In 2014, a few months after I had found my way back to the Faith, my parish priest delivered a homily that I’ve never forgotten. In fact, his words were incredibly comforting to me then and have been ever since. On the occasion of All Saints’ Day (November 1), he explained one of the most wonderful things about the Church: its belief about who makes up the Church.
The Church, he said, includes both the living and the dead. What he was describing is called, in the Catechism of the Catholic Church, the Church of Heaven and Earth. More specifically, the Church is composed of three groups: those who are still “pilgrims on earth” (the living), those who have “died and are being purified,” and those who have died and “are in glory, contemplating in full light, God himself” (954). According to the article “What is the Communion of Saints?”, the souls in all three of these groups are referred to as “saints” because all are people of God.
My priest then went on to say that we can still communicate with the dead. Now, he wasn’t talking about necromancy, or conducting séances, or conjuring up spirits via a medium, or hunting for ghosts. He was referring to what the Church calls the “communion of the saints.” Death, he said, does not completely separate us from our loved ones. Those we have lost are not gone from us, sent to a far distant place called Heaven where we can’t interact with them again until we ourselves pass from this life. No, he said, we can still communicate with them. Of course, it’s a different kind of interaction. We can’t be in each other’s physical presence as we were here in this life, but we can continue being in each other’s spiritual presence. The Catechism’s explanation is the most eloquent: “So it is that the union of the wayfarers with the brethren who sleep in the peace of Christ is in no way interrupted, but on the contrary, according to the constant faith of the Church, this union is reinforced by an exchange of spiritual goods” (955). We the living pray for those we have lost, and they pray for us, too. In fact, they even intercede on our behalf to God when we ask for their help. We remain connected.
This way of thinking about the living and the dead comforts me because the worst part of losing our loved ones is missing them. We grieve because we no longer have them with us for conversations, laughter, advice, support, and so on. Although people of many different faiths console themselves with the thought that, one day, they will be reunited, they believe they must find a way, in the meantime, to accept that the dead are inaccessible.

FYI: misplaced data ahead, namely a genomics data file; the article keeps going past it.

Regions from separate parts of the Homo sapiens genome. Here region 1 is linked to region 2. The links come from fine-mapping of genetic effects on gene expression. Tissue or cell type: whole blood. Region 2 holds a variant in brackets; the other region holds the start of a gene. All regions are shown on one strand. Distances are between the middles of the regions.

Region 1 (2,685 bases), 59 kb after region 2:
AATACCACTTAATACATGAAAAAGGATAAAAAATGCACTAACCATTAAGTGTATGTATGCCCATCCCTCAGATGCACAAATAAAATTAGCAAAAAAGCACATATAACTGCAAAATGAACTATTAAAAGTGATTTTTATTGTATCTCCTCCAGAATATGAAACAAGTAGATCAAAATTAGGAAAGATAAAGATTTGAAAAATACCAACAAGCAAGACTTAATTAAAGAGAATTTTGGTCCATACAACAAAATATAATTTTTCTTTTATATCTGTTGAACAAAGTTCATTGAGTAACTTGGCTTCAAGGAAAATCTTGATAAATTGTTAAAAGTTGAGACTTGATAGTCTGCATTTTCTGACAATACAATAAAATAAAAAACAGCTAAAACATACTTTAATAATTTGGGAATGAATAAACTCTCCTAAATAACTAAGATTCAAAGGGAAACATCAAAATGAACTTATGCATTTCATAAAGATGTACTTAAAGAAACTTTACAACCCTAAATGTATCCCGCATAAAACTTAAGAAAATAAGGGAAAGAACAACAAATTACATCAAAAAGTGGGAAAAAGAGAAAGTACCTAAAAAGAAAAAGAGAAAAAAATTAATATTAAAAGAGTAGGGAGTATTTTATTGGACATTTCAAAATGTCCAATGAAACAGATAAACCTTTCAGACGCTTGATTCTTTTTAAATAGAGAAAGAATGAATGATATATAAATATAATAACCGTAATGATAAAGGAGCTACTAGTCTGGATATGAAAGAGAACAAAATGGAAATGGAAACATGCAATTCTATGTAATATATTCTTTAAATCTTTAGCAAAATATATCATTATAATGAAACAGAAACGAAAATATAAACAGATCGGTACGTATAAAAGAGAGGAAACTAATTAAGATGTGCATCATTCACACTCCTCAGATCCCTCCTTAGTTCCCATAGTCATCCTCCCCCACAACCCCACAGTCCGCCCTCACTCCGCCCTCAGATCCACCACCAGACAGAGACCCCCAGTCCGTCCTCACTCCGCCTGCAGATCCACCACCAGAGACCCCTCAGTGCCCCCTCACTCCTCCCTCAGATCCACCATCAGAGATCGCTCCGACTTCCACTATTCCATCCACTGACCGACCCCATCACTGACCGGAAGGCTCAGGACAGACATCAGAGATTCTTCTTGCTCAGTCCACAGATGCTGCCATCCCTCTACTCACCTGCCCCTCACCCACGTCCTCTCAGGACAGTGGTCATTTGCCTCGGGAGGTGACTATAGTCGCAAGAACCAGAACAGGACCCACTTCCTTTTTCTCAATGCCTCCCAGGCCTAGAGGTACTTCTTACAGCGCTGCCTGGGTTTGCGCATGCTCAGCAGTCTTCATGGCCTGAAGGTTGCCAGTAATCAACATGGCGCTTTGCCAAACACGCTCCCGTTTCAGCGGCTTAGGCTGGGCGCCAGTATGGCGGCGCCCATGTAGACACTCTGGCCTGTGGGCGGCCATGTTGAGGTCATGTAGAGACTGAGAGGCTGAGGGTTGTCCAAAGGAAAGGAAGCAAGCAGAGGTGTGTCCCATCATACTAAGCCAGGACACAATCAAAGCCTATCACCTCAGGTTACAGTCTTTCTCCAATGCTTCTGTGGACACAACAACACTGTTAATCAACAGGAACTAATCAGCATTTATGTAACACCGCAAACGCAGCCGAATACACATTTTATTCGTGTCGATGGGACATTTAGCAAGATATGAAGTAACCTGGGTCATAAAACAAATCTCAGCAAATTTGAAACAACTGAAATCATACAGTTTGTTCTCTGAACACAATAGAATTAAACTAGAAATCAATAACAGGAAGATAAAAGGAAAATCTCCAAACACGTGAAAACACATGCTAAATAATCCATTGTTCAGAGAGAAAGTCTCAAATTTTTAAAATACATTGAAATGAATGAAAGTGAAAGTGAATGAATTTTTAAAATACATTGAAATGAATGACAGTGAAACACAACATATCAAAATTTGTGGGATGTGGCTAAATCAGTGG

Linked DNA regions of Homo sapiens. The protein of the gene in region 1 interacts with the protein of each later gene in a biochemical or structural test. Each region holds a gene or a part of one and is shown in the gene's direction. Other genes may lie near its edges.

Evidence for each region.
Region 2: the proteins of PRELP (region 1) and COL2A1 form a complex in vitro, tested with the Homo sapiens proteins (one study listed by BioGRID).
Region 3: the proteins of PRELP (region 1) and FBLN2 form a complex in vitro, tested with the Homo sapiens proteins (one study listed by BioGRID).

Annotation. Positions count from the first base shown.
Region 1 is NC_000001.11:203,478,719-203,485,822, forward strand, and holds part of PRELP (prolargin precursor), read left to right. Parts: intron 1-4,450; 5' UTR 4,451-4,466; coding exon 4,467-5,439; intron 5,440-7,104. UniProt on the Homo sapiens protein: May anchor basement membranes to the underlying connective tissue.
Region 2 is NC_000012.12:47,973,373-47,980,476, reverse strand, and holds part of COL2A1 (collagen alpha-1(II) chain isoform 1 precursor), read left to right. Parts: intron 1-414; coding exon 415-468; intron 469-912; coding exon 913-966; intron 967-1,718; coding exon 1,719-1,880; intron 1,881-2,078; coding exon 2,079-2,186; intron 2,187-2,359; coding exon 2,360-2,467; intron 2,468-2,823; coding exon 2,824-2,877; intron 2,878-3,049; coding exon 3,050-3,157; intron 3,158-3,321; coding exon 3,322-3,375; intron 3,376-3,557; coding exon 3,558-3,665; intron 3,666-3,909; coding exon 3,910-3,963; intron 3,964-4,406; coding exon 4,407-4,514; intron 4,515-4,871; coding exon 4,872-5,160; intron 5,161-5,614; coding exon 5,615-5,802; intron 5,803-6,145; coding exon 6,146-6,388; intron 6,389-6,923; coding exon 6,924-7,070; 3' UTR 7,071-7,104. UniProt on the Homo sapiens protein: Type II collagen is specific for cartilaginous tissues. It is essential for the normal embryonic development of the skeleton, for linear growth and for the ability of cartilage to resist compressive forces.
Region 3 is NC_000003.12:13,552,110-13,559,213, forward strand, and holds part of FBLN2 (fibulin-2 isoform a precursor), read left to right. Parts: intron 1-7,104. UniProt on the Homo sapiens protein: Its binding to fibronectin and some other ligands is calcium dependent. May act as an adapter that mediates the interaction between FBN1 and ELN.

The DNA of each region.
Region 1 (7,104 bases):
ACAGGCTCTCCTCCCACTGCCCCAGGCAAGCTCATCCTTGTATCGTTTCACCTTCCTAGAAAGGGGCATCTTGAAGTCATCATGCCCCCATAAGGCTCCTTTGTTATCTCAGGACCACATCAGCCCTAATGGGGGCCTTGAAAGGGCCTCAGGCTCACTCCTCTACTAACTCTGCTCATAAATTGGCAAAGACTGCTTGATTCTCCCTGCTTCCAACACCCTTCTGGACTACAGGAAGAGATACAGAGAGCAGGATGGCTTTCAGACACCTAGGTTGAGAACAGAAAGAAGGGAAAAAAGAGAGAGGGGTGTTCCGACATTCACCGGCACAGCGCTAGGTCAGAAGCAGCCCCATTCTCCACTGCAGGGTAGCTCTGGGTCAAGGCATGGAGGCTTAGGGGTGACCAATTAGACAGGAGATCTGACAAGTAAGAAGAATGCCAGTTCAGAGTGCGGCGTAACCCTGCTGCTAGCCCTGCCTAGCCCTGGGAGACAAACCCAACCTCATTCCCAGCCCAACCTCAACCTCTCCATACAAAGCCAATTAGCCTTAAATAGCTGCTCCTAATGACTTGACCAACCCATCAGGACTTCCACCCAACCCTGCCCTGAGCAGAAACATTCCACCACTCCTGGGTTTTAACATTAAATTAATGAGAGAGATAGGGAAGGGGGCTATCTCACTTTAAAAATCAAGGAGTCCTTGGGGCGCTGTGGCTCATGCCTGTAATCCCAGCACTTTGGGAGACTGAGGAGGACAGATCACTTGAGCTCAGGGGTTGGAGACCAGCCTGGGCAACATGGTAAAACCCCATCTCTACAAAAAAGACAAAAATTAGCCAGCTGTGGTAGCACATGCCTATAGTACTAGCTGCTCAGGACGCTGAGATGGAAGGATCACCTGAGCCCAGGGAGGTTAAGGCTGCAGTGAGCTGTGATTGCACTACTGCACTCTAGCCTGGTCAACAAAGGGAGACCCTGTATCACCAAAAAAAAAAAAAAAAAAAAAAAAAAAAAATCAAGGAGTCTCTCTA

For those of us who have lost someone too young, it’s even worse. Not only is it awful to have to go on without that person, but also it’s painful to feel that the one who died was robbed of the joys of life and the chance to fulfill his or her potential in this world.
According to the Catechism, though, those who have died don’t stop fulfilling their potential; they just do it in a different way — by becoming saints who pray for those they’ve left behind.
Losing my stepfather to cancer was devastating, but my pain did not arise from any worry I had about him. He was one of the kindest, most patient, most generous people I’ve ever known, and I had no doubt that he had gone to be with the God he had loved and worshipped all of his life. So, I wasn’t sad for him. I was sad for myself because I would no longer see him and talk to him. Now, I think of the communion of saints. Anytime I open my mind and heart, I feel his spiritual light surround me. I know that he’s praying for me, and I can tell that he is still close. I can talk to him, and he hears me and reassures me.
Understanding the Church of Heaven and Earth has also decreased my fear of my own death. One of my main worries about dying has always been leaving behind my family members who need me, but if I live according to Christ’s teachings while I’m still here, I’ll be able to continue to help them in another important way after I depart this life.